The hypertrophy block ran for a while. The gains that the athletes were making were pretty impressive. People’s bodies seemed to stay fresh, and I really didn’t want to mess with what was working. We ran this block from the second week of November right up until the college winter break. When looking at the number of weeks that you can run with a given quality until it will start to plateau, Charlie Francis’ material suggests up to about 20 weeks with accumulation weights (hypertrophy protocols). We didn’t run this quality that long, but our athletes also do not need to maximize this quality either. Ultimately the name of the game is Strongman. As my top athlete, Robert Kearney has said, it’s not called, Moderately Strongman. The one thing that we need to develop above and beyond anything else is limit strength. That was the direction we had to move back towards. Charlie Francis stated that when working with sprinters the one quality that trumps all others is speed…this is what needs to be perfected, and this quality needs the most attention. Sprinters do not need to be champion weightlifters…they need to be strong enough. Well strongman competitors don’t need to be champion runners or rep-out artists, they need one quality developed above and beyond all others, and they need to perfect their craft within that quality…strength.

Charlie Francis has stated that blocks should merge into one another smoothly. You don’t want abrupt ends to one block and a jolting entry into a new block. The athlete should be almost unable to interpret that they have moved from one block to the next. I didn’t do this very well with the transition from strength to hypertrophy in November, but I wanted to make sure I did feature a smooth transition with going back from hypertrophy to strength. During January we went through a transitional or hybrid phase. Was it hypertrophy? Was it strength? It was a little bit of both I suppose. I won’t go into detail in this article about the specifics of loading, sets, and reps because they will be detailed in a future article describing the exact training cycles that I used in preparation for the World Championship between the dates, January 14 through March 4.

Around this time in February and March I was reading Cal Dietz and Ben Peterson’s book, Triphasic Training and it fit nicely into my current understanding of program design, while also bringing up some points that I hadn’t previously considered. I had never tried spending a few weeks straight with a focus on eccentric or isometric qualities. I figured that it was something worth trying. At the very least I thought that it would be something that would be fun, new, and educational for myself and the athletes. I kept the traditional exercises the same as the ones that we worked all year. Overhead pressing and deadlifting. Rather than use the straight bar with the eccentric and isometric phases we switched to the trap bar to avoid significant quad bruising and shin cuts. The triphasic experience has been great for everyone. I have personally gained a lot of strength with this protocol, and one of my top athletes, Zach Hadge has recently pulled 700 pounds with a straight bar for the first time. He gained about 50 or 60 pounds in his deadlift during the 9 week triphasic over 80% phase that we are finishing this week.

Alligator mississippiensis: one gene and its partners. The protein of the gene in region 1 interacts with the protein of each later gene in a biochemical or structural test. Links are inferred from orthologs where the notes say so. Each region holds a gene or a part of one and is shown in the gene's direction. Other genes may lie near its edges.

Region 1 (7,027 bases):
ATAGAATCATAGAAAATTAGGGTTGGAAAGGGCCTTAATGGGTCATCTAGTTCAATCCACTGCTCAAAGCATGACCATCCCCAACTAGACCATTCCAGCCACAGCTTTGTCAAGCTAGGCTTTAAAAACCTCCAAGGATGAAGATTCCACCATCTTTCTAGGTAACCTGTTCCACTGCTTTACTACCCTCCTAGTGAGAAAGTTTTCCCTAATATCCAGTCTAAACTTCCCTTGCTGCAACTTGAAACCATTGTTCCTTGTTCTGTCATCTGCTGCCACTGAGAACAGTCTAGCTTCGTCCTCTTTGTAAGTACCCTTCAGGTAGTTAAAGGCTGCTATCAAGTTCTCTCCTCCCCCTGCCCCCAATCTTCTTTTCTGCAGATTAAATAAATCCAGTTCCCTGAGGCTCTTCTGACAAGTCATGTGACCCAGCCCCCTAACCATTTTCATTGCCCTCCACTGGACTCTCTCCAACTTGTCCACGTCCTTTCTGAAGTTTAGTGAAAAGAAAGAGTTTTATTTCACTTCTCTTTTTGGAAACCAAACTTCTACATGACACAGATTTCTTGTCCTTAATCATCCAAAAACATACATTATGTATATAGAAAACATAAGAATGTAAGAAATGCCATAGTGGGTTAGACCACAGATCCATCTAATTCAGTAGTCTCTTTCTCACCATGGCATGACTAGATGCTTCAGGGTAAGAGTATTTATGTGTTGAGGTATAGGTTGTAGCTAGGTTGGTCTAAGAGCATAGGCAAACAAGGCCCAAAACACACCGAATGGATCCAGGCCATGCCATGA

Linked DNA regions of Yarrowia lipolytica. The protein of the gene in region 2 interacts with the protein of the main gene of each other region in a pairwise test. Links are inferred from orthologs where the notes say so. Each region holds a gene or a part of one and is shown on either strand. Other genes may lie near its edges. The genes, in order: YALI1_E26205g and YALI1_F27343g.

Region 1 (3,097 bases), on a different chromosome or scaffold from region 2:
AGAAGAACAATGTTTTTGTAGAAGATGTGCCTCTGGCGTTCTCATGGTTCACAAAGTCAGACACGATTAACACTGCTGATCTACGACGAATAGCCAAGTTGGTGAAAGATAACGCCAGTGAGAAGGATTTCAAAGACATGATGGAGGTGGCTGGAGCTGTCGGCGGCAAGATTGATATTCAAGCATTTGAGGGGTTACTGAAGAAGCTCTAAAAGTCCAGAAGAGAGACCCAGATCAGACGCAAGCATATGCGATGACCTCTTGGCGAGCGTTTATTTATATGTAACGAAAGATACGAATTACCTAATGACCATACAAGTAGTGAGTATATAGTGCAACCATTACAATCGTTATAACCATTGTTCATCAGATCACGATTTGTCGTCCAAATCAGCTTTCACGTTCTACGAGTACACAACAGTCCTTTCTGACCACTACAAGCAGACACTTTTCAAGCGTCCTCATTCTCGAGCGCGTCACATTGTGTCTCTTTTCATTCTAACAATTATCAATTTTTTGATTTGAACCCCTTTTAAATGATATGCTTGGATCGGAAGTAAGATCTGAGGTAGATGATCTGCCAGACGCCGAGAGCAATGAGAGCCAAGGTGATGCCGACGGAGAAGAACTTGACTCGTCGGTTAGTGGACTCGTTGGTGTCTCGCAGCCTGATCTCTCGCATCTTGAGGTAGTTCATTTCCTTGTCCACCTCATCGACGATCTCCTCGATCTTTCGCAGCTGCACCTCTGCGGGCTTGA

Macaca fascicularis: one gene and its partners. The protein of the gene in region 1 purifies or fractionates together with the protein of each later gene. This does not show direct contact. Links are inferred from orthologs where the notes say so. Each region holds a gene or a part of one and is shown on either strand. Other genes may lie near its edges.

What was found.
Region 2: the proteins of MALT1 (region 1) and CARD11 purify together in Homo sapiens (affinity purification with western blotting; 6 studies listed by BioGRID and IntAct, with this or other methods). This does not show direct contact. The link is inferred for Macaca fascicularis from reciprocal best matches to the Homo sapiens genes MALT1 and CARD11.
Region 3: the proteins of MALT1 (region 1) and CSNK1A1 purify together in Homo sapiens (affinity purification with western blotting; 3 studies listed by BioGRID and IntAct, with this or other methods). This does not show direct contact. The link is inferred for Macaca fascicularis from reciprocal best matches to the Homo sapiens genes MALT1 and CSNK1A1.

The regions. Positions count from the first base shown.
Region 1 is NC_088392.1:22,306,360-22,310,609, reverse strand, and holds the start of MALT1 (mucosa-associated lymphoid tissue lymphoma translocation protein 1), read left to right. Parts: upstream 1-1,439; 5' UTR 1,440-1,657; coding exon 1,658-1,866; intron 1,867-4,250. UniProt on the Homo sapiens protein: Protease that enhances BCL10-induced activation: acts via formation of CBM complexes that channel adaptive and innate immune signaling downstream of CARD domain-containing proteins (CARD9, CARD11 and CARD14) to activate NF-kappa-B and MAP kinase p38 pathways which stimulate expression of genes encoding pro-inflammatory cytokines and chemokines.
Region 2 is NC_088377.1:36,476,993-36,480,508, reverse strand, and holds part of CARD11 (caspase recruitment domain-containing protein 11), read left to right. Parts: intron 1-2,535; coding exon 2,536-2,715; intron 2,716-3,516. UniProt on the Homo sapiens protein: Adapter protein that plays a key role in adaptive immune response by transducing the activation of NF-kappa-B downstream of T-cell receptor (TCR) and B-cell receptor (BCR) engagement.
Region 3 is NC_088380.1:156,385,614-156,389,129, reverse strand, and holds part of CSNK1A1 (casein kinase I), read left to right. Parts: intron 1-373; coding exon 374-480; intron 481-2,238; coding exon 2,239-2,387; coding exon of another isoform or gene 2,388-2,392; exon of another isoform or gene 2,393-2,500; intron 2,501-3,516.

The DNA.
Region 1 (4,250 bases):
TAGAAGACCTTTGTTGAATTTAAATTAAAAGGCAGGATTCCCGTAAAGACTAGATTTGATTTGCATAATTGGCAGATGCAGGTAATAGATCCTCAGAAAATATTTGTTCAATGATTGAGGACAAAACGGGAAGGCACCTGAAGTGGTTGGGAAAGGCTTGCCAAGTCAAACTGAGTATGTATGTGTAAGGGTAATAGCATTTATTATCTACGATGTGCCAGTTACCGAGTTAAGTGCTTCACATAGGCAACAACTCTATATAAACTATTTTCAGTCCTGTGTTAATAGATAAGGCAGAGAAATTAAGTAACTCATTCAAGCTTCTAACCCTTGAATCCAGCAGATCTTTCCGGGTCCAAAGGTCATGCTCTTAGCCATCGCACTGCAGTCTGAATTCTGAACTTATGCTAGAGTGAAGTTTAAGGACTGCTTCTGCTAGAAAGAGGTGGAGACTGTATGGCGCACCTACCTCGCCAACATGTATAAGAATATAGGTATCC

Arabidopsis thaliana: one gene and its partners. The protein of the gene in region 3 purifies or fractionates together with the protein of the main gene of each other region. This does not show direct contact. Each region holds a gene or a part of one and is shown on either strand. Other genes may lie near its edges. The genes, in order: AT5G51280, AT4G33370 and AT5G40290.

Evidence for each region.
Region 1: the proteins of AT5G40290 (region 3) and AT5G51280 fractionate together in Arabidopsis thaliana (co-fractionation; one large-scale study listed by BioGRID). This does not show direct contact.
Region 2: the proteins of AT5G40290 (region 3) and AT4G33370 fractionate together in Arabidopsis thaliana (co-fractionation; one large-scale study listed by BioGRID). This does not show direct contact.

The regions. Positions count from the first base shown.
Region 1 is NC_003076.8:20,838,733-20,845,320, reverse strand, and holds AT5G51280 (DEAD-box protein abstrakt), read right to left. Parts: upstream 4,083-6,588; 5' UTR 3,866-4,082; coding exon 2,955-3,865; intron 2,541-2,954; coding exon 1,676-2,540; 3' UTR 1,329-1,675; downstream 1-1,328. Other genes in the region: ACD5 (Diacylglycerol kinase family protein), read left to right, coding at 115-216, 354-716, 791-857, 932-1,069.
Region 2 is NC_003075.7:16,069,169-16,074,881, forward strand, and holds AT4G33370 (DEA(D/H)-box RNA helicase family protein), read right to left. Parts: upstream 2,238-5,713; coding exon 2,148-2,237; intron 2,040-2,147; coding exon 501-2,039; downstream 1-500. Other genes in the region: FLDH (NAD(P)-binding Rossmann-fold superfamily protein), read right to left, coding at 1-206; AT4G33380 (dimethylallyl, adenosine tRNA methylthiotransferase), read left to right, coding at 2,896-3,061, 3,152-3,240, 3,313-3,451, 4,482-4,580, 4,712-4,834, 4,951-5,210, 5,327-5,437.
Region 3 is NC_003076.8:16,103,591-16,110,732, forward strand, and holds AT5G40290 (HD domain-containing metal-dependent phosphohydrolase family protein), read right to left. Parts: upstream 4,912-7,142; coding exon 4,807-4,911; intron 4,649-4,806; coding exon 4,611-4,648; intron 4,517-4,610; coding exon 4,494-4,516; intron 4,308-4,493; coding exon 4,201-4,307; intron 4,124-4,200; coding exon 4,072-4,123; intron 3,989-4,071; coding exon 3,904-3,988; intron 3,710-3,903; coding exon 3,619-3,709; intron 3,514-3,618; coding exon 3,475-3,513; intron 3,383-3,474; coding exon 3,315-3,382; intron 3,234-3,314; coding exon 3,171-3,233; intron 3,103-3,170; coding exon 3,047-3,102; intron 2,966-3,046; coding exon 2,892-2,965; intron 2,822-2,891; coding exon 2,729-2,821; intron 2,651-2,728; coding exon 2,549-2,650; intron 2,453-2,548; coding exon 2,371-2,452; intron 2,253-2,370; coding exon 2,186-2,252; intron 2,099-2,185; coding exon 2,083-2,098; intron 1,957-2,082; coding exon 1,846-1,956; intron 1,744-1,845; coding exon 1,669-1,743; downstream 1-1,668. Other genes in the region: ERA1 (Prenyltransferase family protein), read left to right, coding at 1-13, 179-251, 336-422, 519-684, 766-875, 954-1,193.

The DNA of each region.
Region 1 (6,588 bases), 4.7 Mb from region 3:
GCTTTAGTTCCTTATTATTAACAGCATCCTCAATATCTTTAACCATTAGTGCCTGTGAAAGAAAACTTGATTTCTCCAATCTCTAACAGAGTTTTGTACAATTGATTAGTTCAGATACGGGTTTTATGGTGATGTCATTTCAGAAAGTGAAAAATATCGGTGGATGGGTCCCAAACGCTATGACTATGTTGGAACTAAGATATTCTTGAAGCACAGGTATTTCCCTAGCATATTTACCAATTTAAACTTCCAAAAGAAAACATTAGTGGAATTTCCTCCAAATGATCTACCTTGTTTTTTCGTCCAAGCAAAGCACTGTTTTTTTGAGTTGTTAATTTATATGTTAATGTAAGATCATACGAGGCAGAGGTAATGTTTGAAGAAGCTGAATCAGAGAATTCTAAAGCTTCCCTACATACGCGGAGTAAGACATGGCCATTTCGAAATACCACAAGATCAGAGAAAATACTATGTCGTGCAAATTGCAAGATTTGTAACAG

As the year went along, I changed from the A and B days described earlier to A and B days that were traditional weightroom implement days and strongman implement days. The general movement patterns stayed the same in terms of deadlift and overhead patterns being the principal training patterns. Training day A would be barbell deadlift and barbell overhead. Training day B would be stone loading (deadlift pattern) and log clean and jerk. The entirety of the programming based on the Triphasic model was done with this type of A and B day system. Utilizing the eccentric and isometric focus with strongman implements was a very interesting experience. This change was done due to scheduling availability that allowed a large number of the team to be able to train at a facility that had strongman equipment twice a week. In the first half of the year the team was only able to train at this facility once a week on Saturdays. As soon as we were able to do two sessions a week with event equipment it made for a much better overall training plan as we were able to develop specific strength to a much greater extent. 

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  1. […] is Part 2.4 of Dr./Coach Davidson's program design series! Be sure to check out Part's 1, 2.0, 2.1, 2.2, and 2.3 before reading this one so you're caught up with his thought […]